7. Does the Index reflect the true adherence to the rule of law even though it was only implemented in three cities?

The accuracy of the Index estimates depends on a number of variables, including the factor and the country in question. We should recall the national/local scope of the factors introduced by the Index is broad. Some factors, for instance, concern matters that are national in nature (such as factor 1.2 – government powers are effectively limited by the legislature), while others address issues that can vary from one neighborhood to another (such as factor 3.1 - crime rates).

In a similar fashion, the rule of law might differ between urban and rural environments. If the differences between the three largest cities and other areas (either urban or rural) are large, our results are less generalizable. With that said, in general, we believe our results can be generalized to other urban environments —where 65% of the population in our sampled countries lives. Moreover, we believe that there is much to learn from cross-country comparisons among urban populations as, in most cases, these variations tend to be more pronounced than in-country disparities.

The situation of rural areas is more complex and varies widely among countries. In the future, the WJP intends to conduct pilot tests of the Index in rural environments.

8. Do opinions of experts match the opinions of ordinary people?

The general population polls and the expert questionnaires are complementary sources, but they also provide different views of the same concepts. For those questions asked to both groups (and about which both are knowledgeable), the correlation is very high (above 0.8 in most cases).

9. How are experts selected?

The QRQs are completed by in-country practitioners and academics with expertise in civil and commercial law, criminal justice, labor law, and public health. Experts are selected by two methods: The first method -by which most of the experts are selected- involves a two-stage procedure. In the first stage, a large number of organizations are selected from a set of directories of law firms, universities/colleges, research organizations, and non-governmental organizations (NGOs). In the second stage, a random sample of experts is drawn from within the selected organizations. Once a sufficient number of potential respondents are identified, the questionnaires are sent to the selected individuals, with whom the team follows up. The second method builds on the WJP network of practitioners and academics, and people who have provided significant input to the development of the WJP Rule of Law Index.

10. What is the growth plan?

The WJP Rule of Law Index 2010 report, released to the public in October 2010, covers 35 countries. The WJP Rule of Law Index 2011, released to the public in June 2011, covers 66 countries and jurisdictions. It is expected that the Index will attain global coverage of 100 countries by the end of 2012.

11. Are women’s rights incorporated in the Index?

Yes, women’s rights are incorporated in two ways. First, by including questions to measure the concept of discrimination and equal treatment, which is a fundamental right; and second, by including a quota in the general population poll of 50% male and 50% female.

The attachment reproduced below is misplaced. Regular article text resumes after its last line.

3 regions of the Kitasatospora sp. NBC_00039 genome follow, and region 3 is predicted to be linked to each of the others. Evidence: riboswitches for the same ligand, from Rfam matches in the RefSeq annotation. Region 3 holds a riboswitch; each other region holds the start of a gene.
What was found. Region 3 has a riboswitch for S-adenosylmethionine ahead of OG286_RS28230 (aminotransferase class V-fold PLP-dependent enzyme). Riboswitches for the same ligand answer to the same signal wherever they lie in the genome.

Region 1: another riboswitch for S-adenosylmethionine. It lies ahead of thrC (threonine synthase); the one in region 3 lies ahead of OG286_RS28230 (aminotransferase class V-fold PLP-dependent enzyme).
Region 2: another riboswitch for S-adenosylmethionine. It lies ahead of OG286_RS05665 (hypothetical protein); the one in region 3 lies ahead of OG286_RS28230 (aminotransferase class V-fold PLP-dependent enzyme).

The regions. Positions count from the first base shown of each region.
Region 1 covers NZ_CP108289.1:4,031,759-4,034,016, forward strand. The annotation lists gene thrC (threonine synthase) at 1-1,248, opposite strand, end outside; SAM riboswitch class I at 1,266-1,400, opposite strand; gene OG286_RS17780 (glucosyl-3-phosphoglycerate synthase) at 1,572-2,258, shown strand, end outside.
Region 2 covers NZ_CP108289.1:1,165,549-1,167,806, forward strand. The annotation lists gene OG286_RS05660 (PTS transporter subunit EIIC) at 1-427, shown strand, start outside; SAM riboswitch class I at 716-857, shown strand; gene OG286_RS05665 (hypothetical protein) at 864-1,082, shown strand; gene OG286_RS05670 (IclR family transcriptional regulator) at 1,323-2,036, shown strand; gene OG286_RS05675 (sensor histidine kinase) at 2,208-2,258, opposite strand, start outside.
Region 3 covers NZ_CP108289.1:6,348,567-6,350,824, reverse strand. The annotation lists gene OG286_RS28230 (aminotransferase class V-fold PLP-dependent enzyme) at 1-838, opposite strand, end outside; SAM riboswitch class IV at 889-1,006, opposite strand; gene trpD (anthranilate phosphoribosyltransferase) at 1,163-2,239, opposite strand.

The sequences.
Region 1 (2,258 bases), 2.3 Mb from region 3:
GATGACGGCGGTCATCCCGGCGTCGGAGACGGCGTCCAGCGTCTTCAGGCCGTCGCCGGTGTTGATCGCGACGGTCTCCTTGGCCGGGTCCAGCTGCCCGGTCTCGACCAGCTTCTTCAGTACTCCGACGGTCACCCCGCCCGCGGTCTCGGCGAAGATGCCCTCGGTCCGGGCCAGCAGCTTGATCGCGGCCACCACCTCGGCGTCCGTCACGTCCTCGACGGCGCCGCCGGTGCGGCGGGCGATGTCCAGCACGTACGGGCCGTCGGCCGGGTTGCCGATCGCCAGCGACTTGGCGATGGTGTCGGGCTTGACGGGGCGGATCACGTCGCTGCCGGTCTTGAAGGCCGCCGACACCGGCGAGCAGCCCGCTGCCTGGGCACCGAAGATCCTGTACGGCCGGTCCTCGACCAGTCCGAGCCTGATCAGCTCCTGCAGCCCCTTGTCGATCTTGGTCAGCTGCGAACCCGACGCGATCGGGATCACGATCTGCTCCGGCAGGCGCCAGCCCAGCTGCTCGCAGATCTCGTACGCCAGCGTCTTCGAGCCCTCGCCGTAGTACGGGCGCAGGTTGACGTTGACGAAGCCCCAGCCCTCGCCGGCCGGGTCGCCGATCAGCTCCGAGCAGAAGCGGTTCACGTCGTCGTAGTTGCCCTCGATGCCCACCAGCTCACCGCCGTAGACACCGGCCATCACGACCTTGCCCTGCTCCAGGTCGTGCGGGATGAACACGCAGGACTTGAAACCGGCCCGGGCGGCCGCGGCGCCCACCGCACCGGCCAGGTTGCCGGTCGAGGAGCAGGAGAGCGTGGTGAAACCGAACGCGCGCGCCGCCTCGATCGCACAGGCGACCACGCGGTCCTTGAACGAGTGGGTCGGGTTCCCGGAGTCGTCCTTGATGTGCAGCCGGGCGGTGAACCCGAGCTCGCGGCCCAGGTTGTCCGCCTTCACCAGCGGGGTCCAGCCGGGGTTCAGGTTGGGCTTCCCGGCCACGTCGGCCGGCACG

12. What does the Index assume about the functions of the state in different countries?

The Index assumes very little about the functions of the state. When it does so, it incorporates functions that are recognized by all societies, such as access to justice or order and security. However, it does not say anything about the institutional means to achieve these ends.

The WJP Rule of Law Index 2011 is the culmination of over four years of development, intensive consultation, and vetting with academics, practitioners, and community leaders from over 100 countries and 17 professional disciplines. The Index team regularly maintains dialogue with scholars, leaders, and practitioners from multiple disciplines to ensure that the Index is methodologically sound and applicable to societies with diverse social, political, and legal systems.

13. What is the purpose of the Index?

The Index is a tool to advance the rule of law. It is the WJP’s hope that by providing a comprehensive picture of each country’s situation with regard to the components of the WJP Rule of Law Index, we deliver a tool that can help policy makers, businesses, and civil society to identify trends, make arguments for action regarding important public policy issues, and place their country’s performance relative to others at the center of the policy discourse.

The Index, however, is not a tool for policy design. It is simply a tool to monitor the health of a country’s institutional environment—such as whether government officials are accountable under the law, and whether legal institutions protect fundamental rights and allow ordinary people access to justice. Its value lies in providing standardized indicators across countries, which allows cross-country comparisons and macro-level analysis.

14. What are some limitations of the Index?

Despite the methodological strengths of the Index, the findings should be interpreted in light of certain inherent limitations. While the Index is helpful in tracking the “temperature” of the rule of law situation in countries under study, it does not provide a full diagnosis or dictate concrete priorities for action. No single index can convey a full picture of a country’s situation. Rule of law analysis requires a careful consideration of multiple dimensions – which may vary from country to country – and a combination of sources, instruments, and methods. A more detailed account of limitations is available in the Data Notes section of the 2011 report.